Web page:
The onward journey leads north for up to 50-minutes until you come to a mani-prayer Stupa. The trail is gentle looking down to Pheriche village below. Today's walk offers views of the Mt.Tawache, Ama Dablam and to the north-Pokalde (5741m) Kongma-tse (5820m) and the great wall of Nuptse. After 1 ½ to 2 hours walk, the trail from Pheriche joins near Dugla (4595m) before a small wooden bridge over the river of the Khumbu glacier. Stop at Dugla, for lunch, before continuing for an hour up a steep hill to the top, where there are views of Mt. Pumori and other peaks west of Everest. After a short break, continue (1 ½ to 2 hours) of trekking up to Lobuche which is hidden and sheltered from the wind.
Trek up the valley following the rocky moraine path, view an icy glacial pond and icebergs down below the Khumbu glacier. After the last rocky moraine dunes, a short downhill walk brings you to Gorakshep, the flat field below Kala Patthar (5545m) and Mt. Pumori (7145m.). Gorakshep is the location of the original Everest Base Camp with the new camp being further up the valley. Now the trail winds through a rocky path and Khumbu glacier. The view of Nuptse, Lho-La and Khumbutse appear at the front of you. Sometimes an avalanche can be seen along the way. After a picturesque moment, you retrace your path back through the Khumbu glacier with magnificent views of Lobuche, Cholatse, Mt. Pumori and Tabuche.
Enjoy an early morning climb to Kala Patthar (5545m.) and enjoy the view of the spectacular sunrise. From Kala Patthar you can have a panoramic view of Mt. Everest and many other mountain peaks like Mt. Pumori, Mt. Lingtren, Mt. Khumbetse, Mt. Nuptse, Mt. Lhotse, Mt. Ama Dablam, Mt. Thamserku and many others.
Pheriche is a place where you can make phone calls to any part of the world. You can also see the mountain yaks in Pheriche, which are normally regarded as the porters in this area. The town of Pheriche is known as windy town. There you can see the perpendicular walls of Cholatse and Tawache. Here is also located the Himalayan Rescue Association Aid Post where foreign volunteer doctors are stationed to provide medical treatment to trekkers as well as local people.
Enjoy a morning visit to the research center, then trek back to Tyangboche, an easier descent passing through rhododendron forest. Tyangboche is a small village with a famous monastery offering you splendid views of Ama Dablam, green hills and river views.
The walk from Tyangboche is mostly downhill on the main busy trail with a few steep climbs for an hour from the bridge at Phungitenga, near Shanasha. The walk to Namche is very scenic on a long winding path. Along the way you will visit the traditional villages of Khumjung and Khunde, and have an opportunity to visit a special monastery, the only monastery that has a Yeti Scalp. From Khumjung village another 30 minutes walk brings to the village of Khunde, where you can visit the Khunde Hospital funded by the Sir Edmund Hillary Trust. After Khunde, a scenic and pleasant walk brings you to Namche for the overnight stay.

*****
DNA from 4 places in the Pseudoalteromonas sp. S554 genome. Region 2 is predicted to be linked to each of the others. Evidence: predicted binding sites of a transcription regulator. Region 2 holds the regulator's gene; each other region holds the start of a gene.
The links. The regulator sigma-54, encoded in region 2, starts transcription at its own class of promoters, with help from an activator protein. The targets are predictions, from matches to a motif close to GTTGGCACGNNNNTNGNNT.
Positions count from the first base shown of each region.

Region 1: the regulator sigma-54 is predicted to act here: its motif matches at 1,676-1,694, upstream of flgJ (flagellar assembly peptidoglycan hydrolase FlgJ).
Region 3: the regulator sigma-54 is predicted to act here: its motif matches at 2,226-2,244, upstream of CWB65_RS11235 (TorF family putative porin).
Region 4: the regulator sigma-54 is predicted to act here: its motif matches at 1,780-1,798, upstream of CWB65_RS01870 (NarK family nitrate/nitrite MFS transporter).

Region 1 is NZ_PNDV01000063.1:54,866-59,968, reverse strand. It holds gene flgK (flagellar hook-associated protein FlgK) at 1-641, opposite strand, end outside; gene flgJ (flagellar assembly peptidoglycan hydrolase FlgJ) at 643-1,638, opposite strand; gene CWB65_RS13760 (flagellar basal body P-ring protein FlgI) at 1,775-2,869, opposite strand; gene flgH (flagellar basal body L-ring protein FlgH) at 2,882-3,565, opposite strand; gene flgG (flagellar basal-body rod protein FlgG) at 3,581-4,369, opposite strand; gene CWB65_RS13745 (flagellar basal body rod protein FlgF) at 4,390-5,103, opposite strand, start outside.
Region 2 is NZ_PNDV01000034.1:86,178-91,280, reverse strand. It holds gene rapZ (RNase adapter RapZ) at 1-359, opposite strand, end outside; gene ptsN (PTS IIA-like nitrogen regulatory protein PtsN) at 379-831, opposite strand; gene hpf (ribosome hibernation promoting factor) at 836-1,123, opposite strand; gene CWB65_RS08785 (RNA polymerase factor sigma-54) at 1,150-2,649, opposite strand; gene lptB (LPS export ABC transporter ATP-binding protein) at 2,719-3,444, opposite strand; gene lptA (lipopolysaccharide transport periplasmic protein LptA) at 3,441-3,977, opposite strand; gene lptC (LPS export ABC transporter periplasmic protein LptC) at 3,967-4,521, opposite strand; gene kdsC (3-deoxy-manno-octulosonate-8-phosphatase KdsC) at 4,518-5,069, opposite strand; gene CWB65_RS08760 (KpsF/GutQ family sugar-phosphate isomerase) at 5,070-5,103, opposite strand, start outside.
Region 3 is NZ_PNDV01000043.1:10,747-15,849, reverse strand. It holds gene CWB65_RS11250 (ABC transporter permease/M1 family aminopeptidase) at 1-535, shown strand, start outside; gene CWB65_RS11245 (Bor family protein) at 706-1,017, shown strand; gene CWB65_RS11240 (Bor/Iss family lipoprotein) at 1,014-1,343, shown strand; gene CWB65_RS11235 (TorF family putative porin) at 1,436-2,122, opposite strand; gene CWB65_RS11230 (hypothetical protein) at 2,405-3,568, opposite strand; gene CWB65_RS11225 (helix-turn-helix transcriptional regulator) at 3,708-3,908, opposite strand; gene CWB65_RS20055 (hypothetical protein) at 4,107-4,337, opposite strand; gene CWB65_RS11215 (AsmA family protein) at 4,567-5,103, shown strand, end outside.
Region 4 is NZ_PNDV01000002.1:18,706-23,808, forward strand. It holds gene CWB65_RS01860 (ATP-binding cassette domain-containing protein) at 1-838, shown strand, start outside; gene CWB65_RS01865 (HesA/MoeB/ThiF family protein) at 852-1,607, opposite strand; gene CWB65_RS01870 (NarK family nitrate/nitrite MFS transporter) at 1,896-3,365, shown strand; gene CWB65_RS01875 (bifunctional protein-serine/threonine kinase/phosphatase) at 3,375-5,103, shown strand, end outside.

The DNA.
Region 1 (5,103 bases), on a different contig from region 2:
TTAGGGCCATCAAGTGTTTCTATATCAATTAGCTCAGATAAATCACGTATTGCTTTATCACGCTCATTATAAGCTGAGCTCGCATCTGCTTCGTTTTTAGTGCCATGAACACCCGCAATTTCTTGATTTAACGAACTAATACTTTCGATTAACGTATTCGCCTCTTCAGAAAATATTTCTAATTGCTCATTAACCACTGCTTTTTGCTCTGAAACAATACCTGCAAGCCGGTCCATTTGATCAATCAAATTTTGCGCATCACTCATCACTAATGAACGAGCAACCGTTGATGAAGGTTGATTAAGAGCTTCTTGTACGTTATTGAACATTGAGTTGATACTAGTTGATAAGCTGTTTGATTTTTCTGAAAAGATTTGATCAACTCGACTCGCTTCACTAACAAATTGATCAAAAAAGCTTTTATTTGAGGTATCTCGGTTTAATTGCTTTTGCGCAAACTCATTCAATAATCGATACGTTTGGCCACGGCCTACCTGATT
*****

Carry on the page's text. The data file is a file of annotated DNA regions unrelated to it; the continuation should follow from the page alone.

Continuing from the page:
The trail descends gently for some distance. En route you pass a few villages, terraces and enjoy the beautiful mountain views. From Chhuplung the trails again move down until Surkey via Chaurikharka, a relatively big village mainly inhabited by Sherpa. Moreover, you find mani walls, chorten, monastery and significant Sherpa culture. To describe Surkey, it is apt to mention that it lies at the bottom of hill. It is surrounded by forests covered with pine and oaks.
To reach Phuiyan La you follow an ascending path passing through a few trees. The trail now stretches out on a flat level until you reach Phuiyan where there are human settlements of Rai and Sherpa people. It is surrounded by forests. Leaving this village, you gently ascend crossing a small stream to reach Kharte Danda. En route, you pass through bamboo and oak forests. Then your journey starts descending until you reach Bupsa. On the way, you find some tea houses and feel exhilarated at the sight of natural vegetation.
The early part of your trek to Kharikhola is a steep descent. Kharikhola is a big village mainly inhabited by Rai, Sherpa and people of other castes. You find terraces, schools and the way to Mera Peak used by climbers. The trail now goes downwards to Jubing and you cross the Dudh Koshi over the suspension bridge. You then begin to follow an ascending path passing through forests covered with rhododendron, oaks, pine and other natural vegetation. To reach Nunthala, you follow the same ascending path. It is a village occupied by Sherpa, Rai and other castes. There is a handicraft factory where trekkers can visit.